I had done a stupid thing and wasted precious time. My mind reeled at the enormity of my blunder. Was it a blunder I could survive, I wondered? But even to think about this blunder, even to think this thought, the thought that ‘this was a blunder’ – innocuous as this thought may seem – was itself a blunder of the first magnitude. The thought itself was a blunder of cosmic proportions. Could I survive this second blunder, I wondered? Could I survive the second blunder of thinking about the first blunder?
Then everything went blank. Everything went back to zero and I had to start again with a clean slate. All my mistakes had been wiped away. All records had been wiped clean. I had to start from scratch. I was in an unfamiliar environment – everything was almost entirely dark, everything dark apart from the faint glow that was coming from a number of computer screens. The screens were constantly flickering, constantly churning with some vast data flow. Data was silently seething everywhere I looked. I looked around me. I was in what appeared to be a large open-plan office, apparently I was witnessing the aftermath of some major catastrophe. Broken glass was everywhere – most of the monitors had been shattered by the accident. There was a faltering hum going on somewhere in the background – reality itself was breaking down, I realized. What was I to do?
I was struggling to arrive at a correct formulation of my situation. Competing theories were flashing through my head. “Everything is fine.” My mind told me. Then it immediately followed this up with “Everything is not fine…” The two statements in complete and utter contradiction of each other. These were my two competing theories to explain what was going on – ‘everything is perfectly OK and there’s no need for me to worry’ and ‘something very bad is happening and I do need to worry.’ Only worrying wasn’t going to help – I knew that. I had to come up with some sort of plan, some sort of solution. I had to respond to the situation in a way that was both intelligent and effective. I had to correct the reality decay.
The monitors were flashing information at me but it was all scrambled. It was nonsense-information and it was giving me nothing to go on. I had no way of responding to it. Even on the most basic level it didn’t make sense: messages came up but they weren’t messages at all. The symbols they were composed of weren’t proper symbols – they were nonsense symbols. It was like a made-up language. A made-up language that had been made up by a fool. And yet there was no denying the urgency in it. The information was flashing, flashing, flashing at me with a terrible insistency. It was broken information however and there was no way for me to respond to it. I could only look on…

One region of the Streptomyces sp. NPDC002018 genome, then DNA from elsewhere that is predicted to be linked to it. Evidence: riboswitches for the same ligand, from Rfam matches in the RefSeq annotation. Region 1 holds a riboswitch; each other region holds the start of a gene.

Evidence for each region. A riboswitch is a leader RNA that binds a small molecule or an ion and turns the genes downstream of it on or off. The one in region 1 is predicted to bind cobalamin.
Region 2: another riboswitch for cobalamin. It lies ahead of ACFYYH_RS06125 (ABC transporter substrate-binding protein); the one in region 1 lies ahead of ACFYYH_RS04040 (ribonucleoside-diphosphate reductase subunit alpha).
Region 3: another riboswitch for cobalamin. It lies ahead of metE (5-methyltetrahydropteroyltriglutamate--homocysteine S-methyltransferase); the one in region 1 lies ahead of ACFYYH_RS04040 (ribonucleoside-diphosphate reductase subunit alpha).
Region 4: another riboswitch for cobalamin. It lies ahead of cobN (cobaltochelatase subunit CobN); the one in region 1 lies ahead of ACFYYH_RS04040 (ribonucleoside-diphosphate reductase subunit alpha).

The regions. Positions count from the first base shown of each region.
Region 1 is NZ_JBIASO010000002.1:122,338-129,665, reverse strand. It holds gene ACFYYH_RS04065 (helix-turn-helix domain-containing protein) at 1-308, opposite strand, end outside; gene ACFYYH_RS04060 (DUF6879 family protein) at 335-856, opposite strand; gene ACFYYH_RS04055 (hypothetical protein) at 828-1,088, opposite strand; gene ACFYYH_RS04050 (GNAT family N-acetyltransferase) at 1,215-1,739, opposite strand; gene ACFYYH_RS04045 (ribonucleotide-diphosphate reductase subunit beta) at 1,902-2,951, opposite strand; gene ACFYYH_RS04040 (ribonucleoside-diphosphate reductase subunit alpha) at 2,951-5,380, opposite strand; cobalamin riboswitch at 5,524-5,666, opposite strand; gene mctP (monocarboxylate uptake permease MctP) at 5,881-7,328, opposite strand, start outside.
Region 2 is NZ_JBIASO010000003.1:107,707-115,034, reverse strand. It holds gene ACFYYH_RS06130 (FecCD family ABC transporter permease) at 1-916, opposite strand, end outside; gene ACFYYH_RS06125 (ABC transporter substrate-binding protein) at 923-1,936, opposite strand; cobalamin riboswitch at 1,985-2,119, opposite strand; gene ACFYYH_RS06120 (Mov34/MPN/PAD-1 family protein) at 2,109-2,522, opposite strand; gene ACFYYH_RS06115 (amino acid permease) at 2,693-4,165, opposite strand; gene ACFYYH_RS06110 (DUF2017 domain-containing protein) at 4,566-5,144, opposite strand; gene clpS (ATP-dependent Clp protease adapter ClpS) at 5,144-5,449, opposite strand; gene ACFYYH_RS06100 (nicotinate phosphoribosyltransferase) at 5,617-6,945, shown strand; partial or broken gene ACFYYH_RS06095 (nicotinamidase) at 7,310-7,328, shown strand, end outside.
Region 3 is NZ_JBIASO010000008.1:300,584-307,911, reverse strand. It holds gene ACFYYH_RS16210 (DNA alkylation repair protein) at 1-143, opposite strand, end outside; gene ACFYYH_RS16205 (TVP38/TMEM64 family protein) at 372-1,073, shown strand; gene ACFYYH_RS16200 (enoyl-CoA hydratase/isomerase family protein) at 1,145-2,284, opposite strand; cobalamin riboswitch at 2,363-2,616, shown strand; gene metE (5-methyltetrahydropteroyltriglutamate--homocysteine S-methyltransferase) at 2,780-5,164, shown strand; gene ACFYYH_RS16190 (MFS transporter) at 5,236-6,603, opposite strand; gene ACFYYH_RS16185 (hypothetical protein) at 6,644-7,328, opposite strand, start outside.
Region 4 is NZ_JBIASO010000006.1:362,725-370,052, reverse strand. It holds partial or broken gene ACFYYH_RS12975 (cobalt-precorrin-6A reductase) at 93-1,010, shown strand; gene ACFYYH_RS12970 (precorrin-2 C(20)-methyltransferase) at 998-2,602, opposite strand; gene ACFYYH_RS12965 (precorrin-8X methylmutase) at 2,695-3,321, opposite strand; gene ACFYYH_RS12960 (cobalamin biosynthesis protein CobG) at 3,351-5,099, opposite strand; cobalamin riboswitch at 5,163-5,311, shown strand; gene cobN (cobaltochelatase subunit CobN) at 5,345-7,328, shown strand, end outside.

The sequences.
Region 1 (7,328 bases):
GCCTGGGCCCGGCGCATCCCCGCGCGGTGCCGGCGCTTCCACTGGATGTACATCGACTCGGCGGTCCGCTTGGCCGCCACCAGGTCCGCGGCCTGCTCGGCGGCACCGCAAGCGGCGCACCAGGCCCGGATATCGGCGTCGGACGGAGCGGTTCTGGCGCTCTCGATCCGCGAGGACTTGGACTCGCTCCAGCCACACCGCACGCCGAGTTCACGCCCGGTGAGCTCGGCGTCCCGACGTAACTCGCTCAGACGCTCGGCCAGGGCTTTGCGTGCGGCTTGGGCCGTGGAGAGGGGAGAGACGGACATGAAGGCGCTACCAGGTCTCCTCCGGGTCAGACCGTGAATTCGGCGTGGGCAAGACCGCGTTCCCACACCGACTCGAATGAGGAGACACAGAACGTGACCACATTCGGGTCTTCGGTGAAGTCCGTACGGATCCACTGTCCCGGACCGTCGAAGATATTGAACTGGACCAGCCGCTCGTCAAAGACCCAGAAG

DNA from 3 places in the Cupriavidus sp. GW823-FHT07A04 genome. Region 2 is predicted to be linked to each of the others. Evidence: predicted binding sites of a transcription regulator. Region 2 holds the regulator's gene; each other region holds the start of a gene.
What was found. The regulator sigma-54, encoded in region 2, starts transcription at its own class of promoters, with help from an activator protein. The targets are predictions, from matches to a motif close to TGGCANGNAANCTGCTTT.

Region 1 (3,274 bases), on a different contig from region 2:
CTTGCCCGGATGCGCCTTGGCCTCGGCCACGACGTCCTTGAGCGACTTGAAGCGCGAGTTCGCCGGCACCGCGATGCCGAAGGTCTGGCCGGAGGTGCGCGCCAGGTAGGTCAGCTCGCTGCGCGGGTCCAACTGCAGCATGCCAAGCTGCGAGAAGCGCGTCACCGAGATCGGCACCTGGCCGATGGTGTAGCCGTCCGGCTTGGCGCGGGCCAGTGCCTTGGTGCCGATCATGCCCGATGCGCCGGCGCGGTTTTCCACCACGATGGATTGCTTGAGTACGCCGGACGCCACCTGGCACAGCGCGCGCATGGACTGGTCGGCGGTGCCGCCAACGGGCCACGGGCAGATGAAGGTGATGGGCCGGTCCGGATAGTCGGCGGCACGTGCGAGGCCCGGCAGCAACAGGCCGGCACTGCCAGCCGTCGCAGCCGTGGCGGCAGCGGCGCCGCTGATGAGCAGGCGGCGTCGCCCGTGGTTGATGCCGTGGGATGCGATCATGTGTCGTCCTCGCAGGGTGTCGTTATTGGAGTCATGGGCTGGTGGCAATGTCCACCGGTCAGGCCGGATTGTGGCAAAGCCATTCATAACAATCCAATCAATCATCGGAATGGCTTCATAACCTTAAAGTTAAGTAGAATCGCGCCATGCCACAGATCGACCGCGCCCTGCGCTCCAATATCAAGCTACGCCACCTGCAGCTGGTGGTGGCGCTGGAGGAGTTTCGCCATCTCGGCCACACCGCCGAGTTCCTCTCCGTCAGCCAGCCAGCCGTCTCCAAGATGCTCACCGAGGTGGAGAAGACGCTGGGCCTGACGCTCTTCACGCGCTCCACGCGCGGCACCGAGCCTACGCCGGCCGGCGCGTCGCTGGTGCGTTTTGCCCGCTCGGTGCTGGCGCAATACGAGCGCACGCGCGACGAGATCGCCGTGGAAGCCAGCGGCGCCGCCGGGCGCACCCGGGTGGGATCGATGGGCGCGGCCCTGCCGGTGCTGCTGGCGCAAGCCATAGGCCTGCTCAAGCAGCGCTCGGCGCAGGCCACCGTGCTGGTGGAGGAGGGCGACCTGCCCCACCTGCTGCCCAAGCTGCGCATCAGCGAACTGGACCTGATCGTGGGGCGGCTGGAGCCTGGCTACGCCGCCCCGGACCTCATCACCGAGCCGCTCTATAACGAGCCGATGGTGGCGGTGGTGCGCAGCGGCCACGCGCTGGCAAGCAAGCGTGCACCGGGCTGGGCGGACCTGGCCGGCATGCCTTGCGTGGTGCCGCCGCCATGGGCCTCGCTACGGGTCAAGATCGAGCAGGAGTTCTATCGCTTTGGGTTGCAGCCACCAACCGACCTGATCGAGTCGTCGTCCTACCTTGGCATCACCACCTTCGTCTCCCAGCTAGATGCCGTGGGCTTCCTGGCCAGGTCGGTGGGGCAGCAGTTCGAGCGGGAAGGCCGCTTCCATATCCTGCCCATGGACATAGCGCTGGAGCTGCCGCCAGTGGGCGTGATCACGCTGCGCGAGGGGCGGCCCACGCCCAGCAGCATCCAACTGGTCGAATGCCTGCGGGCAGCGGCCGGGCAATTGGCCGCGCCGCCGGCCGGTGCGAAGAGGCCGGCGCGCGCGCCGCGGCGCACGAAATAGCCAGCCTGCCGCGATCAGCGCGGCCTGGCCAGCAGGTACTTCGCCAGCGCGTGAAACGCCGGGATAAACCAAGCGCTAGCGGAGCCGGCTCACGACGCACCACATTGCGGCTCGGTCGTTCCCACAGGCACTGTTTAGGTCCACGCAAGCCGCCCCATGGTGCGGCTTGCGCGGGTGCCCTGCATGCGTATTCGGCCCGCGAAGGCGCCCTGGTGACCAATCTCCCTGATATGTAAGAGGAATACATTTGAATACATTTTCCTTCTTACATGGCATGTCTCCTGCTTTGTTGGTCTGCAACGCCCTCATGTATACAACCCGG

I was revisiting old ground, reliving old obsessions.The derelict office is my mind, I realized. This realization – which was like a solid blow – came to me at the same time as a massive wave of déjà vu. I’ve been here before, I thought suddenly. I’ve been here before and what’s happening here is massively important. I’ve got to grasp what’s going on – I can’t let it slip away from me. As I always do let it slip away. I mustn’t let myself get side-tracked, as I always do let myself be side-tracked. I’ve been here before, I realize, but I always get side-tracked. I’m always here – I’ve never been anywhere else. I never got away from here, it’s just that my mind has tricked me every time into thinking that I had. My mind is like a tidal wave of distracting information and I can’t resist it. It’s a deluge that I can’t stand up against.
The broken information is flashing at me but I don’t know how to respond to it. I don’t know what I am supposed to do. The information was some kind of reality misfeed. Reality was broken data. Or was it that the broken data was reality? There had been a fatal error in the reality supply and everything was screwing up. My mind was competing with itself to come up with the right interpretation. The data-flow had become incoherent and there was no way to respond to it. Reality had become self-contradictory and there was no way to remedy the error. Reality itself was an error and I didn’t know what to do about it. Maybe the error was in my theory for what was going on. Maybe the error wasn’t IN me, maybe it WAS me! Maybe it was me that was the error. Maybe reality was fine. Maybe reality was perfect.
The broken data was a reality. Reality was the broken data. The broken reality was the data. I was trying to fix my own fixing but the fixing was the fault. The fixing was the fault, not the fault itself. The fixing was the fault that could never be fixed…